What GP practices need to do

The majority of GP practices are already offering online services to their patients.

This meets the General Medical Services (GMS), Personal Medical Services (PMS) and Alternative Provider Medical Services (APMS) regulations from 2015/16.

These services include:

  • booking and cancelling of appointments
  • ordering of repeat prescriptions
  • viewing of detailed information in their GP record, held in coded form where requested by the patient and where GPSoC approved systems are available.

In addition, this is subject to appropriate safeguards which are summarised in the British Medical Association’s (BMA) guidance and more detail is available in the Royal College of General Practitioners (RCGP) guide.

Online services are offered in addition to the traditional telephone and face-to-face interactions. Patients will be able to choose the route they prefer.

Commitments for 2016/17

For the GMS/PMS regulations 2016/17 and APMS regulations, the BMA and NHS England have made a joint commitment to encourage practices to register a minimum of 10% of their patients for at least one online service by 31 March 2017. This is being closely monitored as negotiations for 2017/18 progress.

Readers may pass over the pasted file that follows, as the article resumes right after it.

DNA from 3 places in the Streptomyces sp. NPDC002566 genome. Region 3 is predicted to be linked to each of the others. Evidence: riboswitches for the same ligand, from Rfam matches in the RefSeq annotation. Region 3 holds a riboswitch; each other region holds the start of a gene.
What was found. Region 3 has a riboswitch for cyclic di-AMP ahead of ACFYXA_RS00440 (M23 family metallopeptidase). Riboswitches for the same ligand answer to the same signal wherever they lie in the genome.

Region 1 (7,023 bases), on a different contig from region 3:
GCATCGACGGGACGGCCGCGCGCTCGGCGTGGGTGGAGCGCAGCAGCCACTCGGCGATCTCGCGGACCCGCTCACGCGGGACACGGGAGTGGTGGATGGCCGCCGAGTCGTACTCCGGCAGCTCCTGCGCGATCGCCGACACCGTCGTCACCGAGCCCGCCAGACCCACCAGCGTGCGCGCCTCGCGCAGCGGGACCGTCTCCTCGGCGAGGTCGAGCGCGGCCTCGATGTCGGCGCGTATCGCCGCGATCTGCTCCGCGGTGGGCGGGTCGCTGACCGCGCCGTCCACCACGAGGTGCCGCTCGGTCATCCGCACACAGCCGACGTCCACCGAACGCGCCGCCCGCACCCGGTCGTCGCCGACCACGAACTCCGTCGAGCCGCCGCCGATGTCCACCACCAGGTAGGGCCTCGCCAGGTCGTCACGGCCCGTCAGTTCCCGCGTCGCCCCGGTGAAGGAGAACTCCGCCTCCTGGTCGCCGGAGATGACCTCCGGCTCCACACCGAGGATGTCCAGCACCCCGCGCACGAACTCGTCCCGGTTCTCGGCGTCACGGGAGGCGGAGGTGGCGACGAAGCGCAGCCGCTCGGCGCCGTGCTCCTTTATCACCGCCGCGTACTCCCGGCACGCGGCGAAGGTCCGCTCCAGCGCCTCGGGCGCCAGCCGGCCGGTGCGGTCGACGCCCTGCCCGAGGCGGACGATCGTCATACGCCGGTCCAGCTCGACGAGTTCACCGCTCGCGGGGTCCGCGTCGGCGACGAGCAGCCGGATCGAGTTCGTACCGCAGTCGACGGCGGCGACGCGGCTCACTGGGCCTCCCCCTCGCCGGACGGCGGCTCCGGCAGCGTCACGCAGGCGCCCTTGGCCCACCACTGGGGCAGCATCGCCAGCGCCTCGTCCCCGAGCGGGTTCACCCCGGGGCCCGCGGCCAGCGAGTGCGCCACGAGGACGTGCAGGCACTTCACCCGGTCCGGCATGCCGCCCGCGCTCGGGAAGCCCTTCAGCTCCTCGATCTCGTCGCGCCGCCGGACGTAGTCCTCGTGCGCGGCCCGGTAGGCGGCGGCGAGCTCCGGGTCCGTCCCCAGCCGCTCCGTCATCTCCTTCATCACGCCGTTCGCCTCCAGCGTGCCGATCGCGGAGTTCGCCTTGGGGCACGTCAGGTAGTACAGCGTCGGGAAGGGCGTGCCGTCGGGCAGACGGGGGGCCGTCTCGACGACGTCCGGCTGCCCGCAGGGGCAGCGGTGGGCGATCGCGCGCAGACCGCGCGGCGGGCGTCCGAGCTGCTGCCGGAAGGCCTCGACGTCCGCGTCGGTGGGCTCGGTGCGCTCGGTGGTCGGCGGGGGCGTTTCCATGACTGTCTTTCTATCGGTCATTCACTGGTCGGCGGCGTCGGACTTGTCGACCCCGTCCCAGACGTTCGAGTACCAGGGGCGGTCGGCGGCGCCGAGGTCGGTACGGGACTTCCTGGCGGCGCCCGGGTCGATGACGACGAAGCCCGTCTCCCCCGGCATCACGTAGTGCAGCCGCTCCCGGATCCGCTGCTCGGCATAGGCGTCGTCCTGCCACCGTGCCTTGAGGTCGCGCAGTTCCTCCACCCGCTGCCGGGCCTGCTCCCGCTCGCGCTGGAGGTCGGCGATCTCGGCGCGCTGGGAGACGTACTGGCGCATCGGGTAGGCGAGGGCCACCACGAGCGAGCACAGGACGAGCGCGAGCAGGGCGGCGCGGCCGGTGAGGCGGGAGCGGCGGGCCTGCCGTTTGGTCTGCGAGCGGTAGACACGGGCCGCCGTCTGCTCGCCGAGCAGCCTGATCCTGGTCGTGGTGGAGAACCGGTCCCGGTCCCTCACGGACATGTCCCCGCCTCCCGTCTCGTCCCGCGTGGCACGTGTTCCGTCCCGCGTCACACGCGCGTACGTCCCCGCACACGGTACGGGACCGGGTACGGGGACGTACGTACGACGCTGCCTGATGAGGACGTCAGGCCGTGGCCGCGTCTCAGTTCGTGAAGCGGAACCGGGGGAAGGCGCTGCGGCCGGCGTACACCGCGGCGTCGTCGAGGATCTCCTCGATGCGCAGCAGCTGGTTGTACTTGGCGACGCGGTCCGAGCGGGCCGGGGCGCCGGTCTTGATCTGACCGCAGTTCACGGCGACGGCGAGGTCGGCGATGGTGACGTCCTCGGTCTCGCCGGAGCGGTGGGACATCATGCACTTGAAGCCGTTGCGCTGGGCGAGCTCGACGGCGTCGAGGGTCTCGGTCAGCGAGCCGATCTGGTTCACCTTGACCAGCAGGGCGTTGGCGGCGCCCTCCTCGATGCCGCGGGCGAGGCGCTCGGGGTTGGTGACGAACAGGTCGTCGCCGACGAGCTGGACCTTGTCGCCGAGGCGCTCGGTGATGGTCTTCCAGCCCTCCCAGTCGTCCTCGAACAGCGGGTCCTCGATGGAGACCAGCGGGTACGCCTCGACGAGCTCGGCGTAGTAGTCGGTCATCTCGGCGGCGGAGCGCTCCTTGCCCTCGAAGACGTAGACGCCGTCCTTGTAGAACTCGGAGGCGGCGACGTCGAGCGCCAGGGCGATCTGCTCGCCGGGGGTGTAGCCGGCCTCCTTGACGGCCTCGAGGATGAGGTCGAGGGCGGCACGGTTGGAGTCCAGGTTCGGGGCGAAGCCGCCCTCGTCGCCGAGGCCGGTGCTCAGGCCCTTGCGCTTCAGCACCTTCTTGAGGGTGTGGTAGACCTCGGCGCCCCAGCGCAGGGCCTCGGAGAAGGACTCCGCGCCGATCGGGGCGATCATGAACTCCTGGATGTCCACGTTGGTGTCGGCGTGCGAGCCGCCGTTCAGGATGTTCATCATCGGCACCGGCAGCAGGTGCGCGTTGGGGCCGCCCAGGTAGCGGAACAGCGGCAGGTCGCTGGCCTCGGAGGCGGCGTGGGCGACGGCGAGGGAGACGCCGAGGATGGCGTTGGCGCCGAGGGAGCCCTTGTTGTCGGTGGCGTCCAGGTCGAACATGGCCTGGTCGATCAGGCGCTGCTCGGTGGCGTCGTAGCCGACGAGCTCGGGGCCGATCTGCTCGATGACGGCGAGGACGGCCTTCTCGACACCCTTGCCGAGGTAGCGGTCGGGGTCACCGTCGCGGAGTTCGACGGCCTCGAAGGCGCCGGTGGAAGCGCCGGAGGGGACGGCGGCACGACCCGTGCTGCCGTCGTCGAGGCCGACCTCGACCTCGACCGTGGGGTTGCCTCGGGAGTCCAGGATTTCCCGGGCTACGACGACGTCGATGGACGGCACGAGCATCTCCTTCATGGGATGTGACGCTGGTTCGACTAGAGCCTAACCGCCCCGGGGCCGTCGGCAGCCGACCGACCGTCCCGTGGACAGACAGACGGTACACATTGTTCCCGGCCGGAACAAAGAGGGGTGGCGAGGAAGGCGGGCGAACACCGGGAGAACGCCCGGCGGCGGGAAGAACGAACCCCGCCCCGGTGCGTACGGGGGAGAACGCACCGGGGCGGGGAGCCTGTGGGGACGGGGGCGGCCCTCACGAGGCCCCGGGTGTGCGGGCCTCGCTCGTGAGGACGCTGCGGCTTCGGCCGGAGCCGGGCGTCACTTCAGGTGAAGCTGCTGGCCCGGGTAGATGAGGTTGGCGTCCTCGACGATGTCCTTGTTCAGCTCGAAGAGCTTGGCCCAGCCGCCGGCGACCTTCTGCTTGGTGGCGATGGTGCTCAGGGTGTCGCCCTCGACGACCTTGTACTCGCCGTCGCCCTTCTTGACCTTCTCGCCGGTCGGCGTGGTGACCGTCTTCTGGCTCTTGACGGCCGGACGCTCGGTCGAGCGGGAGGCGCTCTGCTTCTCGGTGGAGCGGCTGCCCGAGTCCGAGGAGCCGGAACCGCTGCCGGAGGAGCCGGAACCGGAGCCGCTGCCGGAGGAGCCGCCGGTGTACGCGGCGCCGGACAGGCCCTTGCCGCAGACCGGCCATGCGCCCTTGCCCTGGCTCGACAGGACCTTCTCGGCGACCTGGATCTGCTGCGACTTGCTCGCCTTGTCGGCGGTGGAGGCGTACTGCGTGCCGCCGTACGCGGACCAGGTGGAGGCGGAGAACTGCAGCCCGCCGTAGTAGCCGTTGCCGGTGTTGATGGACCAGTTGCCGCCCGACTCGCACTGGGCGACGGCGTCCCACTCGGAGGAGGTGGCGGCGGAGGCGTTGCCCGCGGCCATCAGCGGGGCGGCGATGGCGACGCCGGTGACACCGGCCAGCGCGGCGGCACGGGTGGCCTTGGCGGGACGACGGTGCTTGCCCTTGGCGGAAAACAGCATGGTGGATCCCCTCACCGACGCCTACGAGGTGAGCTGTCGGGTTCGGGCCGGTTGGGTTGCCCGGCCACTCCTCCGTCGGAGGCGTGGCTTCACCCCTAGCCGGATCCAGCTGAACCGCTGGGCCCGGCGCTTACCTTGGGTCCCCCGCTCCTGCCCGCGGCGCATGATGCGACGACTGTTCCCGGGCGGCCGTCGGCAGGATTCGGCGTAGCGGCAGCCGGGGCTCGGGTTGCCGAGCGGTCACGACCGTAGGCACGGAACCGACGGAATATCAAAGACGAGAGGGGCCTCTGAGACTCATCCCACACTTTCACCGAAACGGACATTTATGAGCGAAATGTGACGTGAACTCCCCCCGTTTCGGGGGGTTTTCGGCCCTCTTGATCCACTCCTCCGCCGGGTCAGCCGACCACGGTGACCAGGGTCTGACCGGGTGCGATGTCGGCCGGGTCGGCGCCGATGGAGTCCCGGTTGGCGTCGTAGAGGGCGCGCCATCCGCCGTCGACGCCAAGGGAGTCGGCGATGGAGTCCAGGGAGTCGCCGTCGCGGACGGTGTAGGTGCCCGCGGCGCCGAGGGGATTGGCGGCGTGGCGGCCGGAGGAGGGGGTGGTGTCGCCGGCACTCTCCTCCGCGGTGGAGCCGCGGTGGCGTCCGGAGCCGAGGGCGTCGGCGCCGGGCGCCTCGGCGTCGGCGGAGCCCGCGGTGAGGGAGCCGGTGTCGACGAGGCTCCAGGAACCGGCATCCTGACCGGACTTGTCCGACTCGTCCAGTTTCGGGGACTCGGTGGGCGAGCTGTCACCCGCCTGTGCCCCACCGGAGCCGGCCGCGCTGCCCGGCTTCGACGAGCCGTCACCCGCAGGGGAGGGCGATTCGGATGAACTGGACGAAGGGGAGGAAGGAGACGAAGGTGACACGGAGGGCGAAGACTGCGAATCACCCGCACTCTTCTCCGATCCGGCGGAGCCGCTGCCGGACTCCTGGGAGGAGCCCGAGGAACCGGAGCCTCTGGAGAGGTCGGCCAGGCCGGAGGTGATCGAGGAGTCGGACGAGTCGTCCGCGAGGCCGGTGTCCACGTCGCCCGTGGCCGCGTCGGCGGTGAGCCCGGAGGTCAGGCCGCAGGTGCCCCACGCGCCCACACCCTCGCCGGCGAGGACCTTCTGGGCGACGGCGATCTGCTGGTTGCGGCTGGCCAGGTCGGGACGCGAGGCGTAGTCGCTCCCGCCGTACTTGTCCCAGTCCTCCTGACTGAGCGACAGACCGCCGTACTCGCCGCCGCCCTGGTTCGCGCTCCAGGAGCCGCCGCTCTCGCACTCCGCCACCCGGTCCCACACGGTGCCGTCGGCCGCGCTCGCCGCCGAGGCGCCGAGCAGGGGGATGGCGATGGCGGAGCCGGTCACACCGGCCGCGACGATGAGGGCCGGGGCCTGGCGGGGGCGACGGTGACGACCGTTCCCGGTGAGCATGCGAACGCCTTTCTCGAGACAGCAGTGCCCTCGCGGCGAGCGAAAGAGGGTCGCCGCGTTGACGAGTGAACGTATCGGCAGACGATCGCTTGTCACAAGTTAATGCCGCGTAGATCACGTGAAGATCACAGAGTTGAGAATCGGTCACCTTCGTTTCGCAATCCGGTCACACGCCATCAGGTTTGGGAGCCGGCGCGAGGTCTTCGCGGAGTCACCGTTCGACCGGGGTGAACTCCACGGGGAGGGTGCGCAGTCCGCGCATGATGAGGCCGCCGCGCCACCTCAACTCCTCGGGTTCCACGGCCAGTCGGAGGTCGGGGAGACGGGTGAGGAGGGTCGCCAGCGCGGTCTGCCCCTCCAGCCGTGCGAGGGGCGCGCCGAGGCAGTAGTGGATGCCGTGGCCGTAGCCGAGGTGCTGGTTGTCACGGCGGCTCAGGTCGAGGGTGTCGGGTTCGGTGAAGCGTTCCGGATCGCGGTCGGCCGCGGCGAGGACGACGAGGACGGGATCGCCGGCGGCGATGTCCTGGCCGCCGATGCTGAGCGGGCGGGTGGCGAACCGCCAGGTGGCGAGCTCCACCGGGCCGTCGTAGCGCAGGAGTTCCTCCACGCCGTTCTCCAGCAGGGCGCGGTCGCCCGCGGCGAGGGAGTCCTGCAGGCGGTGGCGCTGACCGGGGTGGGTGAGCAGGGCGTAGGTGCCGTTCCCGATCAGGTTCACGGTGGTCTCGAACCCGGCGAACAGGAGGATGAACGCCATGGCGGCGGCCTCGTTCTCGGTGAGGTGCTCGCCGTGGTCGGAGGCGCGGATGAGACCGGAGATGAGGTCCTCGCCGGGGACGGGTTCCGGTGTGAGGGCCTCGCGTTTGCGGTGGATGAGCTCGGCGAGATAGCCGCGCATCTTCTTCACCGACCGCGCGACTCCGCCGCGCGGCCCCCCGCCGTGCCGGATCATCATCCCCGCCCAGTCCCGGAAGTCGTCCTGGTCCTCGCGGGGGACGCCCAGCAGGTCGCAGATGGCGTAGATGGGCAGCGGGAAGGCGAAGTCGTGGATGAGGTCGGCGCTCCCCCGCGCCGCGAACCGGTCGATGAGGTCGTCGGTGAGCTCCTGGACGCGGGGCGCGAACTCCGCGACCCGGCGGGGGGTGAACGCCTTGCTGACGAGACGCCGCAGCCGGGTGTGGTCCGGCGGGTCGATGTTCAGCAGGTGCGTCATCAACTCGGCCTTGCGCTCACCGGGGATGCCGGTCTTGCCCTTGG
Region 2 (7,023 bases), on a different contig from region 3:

The BMA, local medical committees (LMCs) and NHS England are keen that GP practices continue to actively promote online services and benefit from the increased efficiencies and improved patient satisfaction these services bring.

Practices also need to provide patients with online access to clinical correspondence such as discharge summaries, outpatient appointment letters and referral letters, unless it may cause harm to the patient or contains reference to third parties. Practices will have to make available only those letters received from a chosen date, which will be no later than 31 March 2017.

Please note that practices must be able to screen for third party information and to assess potential for harm before the patient can see the document. Some systems make documents available to the patient immediately, which is likely to be before the clinician has been able to review them. Practices with these systems may feel it is unsafe to enable online access to clinical correspondence.

We are aware that this currently affects EMIS practices using Docman, but advise that all users check their system functionality.

There is a wide variety of support and resources available.

Have a look at our frequently asked questions for more information.

For further guidance, the Patient Online team has developed the following three documents: